AS I write this column on Monday evening, Jamaicans are exhaling in relief after a very tense weekend of manic preparations for a hurricane that never came.
In the interim, hurricane humour ruled social media, starting with the response to my fearful question on Friday when Matthew briefly intensified to a Category Five hurricane. “What did we do to deserve this?!” I tweeted plaintively. Bam came the response from @maxizwho: “2 words ... Lotto scam!”
The tweet that summed the wayward hurricane up best was from Allison Charmaine/@allyisroaming: “#HurricaneMatthew is that ex that parks at the end of your road for hours waiting for you to get home, then drives slowly past your house.”
“A wah time the storm a keep?” was a favourite refrain as Sunday moved into Monday without a huff or a puff from Matthew.
“I swear Matthew getting directions to Jamaica from a Jamaican because all now him cyaa reach ... . Jamaica is up the road, make a right after the big breadfruit tree, pass Maas Birdie shop then make a left a di gungo tree, walk likkle bit pass di cemetery and then you see a piece of red bush cross di road don’t walk pass because it a crosses and keep straight til yuh a see a Miss Meg a pick ackee, dont beg har none shi mean like di star apple tree weh shi siddung unda, memba fi keep straight den mek a lef right deh suh a Jamaica.” Who the wits are who invent these jokes remains a mystery, but the lack of copyright protection certainly doesn’t inhibit their creativity.
The following letter to Hurricane
Matthew was doing the rounds early in the day: “Dear Matthew, I know you want to come to Jamaica to conduct business and see how the prosperity a work. I know you are hesitating because of all the recent violence and you don’t want the gunmen shoot out yuh one eye. I realise that you are trying to walk in the footsteps of your grandfather Gilbert, your uncle Ivan and your father Felix. But your daddy didn’t come n torment us, so it would be nice if you did the same. Your mother Katrina did a lot to other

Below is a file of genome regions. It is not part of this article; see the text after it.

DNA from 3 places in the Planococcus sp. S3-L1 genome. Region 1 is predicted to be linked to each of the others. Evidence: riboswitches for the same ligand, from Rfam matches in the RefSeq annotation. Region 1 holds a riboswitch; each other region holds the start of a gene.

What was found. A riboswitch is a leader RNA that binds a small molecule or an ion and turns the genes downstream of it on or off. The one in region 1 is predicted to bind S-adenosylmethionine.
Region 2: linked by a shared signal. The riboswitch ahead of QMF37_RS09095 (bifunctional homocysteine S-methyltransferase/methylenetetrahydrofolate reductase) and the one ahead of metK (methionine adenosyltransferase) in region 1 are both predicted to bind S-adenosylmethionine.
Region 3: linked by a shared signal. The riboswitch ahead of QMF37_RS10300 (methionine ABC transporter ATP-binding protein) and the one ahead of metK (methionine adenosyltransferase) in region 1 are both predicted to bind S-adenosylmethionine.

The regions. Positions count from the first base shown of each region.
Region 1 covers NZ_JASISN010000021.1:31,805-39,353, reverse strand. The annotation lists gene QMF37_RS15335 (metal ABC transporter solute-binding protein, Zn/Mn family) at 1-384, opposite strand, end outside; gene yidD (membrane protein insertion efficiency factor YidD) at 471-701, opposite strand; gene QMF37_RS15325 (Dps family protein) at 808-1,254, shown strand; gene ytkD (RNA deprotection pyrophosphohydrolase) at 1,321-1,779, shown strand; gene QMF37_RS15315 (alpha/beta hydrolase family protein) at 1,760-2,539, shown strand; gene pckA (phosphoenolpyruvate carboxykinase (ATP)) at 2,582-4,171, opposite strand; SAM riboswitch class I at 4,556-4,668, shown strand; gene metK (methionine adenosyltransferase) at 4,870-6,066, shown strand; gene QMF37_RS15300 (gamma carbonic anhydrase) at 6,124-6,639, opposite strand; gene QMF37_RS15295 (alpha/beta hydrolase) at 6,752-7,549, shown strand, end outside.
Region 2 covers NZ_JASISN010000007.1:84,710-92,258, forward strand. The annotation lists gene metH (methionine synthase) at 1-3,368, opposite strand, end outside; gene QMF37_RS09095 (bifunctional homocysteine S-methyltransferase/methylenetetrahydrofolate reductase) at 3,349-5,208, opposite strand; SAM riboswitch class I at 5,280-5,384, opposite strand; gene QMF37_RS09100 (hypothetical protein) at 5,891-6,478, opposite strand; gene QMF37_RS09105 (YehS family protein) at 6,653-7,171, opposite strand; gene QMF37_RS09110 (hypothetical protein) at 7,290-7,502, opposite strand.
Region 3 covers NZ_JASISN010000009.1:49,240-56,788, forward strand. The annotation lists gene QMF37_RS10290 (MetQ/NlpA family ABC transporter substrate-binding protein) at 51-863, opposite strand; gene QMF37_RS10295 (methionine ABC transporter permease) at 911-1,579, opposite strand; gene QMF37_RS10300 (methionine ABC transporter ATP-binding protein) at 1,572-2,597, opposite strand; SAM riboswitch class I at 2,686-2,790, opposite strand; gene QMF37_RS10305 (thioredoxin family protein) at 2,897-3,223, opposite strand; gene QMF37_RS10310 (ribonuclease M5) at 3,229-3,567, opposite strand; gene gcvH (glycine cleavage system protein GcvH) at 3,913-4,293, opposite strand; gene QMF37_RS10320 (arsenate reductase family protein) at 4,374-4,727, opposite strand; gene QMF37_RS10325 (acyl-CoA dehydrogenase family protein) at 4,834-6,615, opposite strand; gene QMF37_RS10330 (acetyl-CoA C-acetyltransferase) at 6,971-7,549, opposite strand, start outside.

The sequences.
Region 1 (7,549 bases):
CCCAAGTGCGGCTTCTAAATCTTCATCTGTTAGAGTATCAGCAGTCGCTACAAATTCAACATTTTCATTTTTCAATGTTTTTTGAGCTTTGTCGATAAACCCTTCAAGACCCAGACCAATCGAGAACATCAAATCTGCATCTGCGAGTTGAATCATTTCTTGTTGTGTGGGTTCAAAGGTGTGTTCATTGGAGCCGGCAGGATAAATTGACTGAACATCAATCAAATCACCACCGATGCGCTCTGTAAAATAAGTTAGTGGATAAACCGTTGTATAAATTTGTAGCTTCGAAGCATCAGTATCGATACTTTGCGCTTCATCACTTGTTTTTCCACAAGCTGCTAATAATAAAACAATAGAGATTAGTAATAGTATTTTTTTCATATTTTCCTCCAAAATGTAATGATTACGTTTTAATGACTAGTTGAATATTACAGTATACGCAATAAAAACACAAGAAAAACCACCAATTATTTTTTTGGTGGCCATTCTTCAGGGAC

countries but she went past Jamaica. I hope they taught you well and you will bypass Jamaica too.”
Well, the hurricane from hell did just that. Jeff Masters of Weather Underground noted Jamaica’s remarkable history of dodging hurricanes:
“Hurricanes have a funny way of taking 11th-hour course changes that spare the island a direct hit. Category 5 Hurricane Allen took an odd wobble around the island. Category 4
Hurricane Dean of 2007 was headed straight for the island, but also wobbled just to the south, keeping the dangerous northern eyewall just south of Jamaica. Dean caused plenty of damage, though, bringing sustained Category 2 hurricane winds to the coast. Damage was estimated at $350 million, and three people died.
“Perhaps the most remarkable turn of an approaching hurricane was by Hurricane Ivan 2004, as it headed directly for the island with 145mph Category Four winds. Ivan took a sudden turn 35 miles from the island, traced out an exact outline of the island’s coast 35 miles offshore, then resumed its previous track.”
The prayer warriors firmly believe it is they who are single-mindedly turning hurricanes away from Jamaica. But then, why aren’t they also able to liberate the country from the scourge of lotto scammers, hunger and poverty? Why don’t they pray us into FirstWorld status and prosperity?
Meanwhile, the jokes continue. Someone even started a Twitter account in Matthew’s name: “Doe worry Jamaica, me still a come,” said @Mattdihurricane. “Waiting for me is like waiting for a customer care rep when Flow Jamaica has u on hold.”
Finally, the round-up wouldn’t be complete without a touch of political humour. @ThisisPreki wanted to know why MP Lisa Hanna seemed to be missing in action from social media in an impending crisis like Matthew after having been so hyperactive on it in the weeks leading up to the PNP’s vicepresidential election which she lost. “How me nah see Lisa a post nutn bout preparing her constituency for the storm? She stop work from the VP loss or Corve stop post?”
Corve da Costa was Ms Hanna’s social-media point person, tweeting on her behalf frequently, pre-election. Ah, well, to quote Bob Dylan, the answer, my friends, is blowing in the wind, the answer is blowing in the wind.
Annie Paul is a writer and critic based at the University of the West Indies and author of the blog, Active Voice (anniepaul.net). Email feedback to firstname.lastname@example.org or tweet @anniepaul.
Persons on Tuesday clearing a section of the Long Bay main road in Portland where debris had washed up on the thoroughfare on Monday.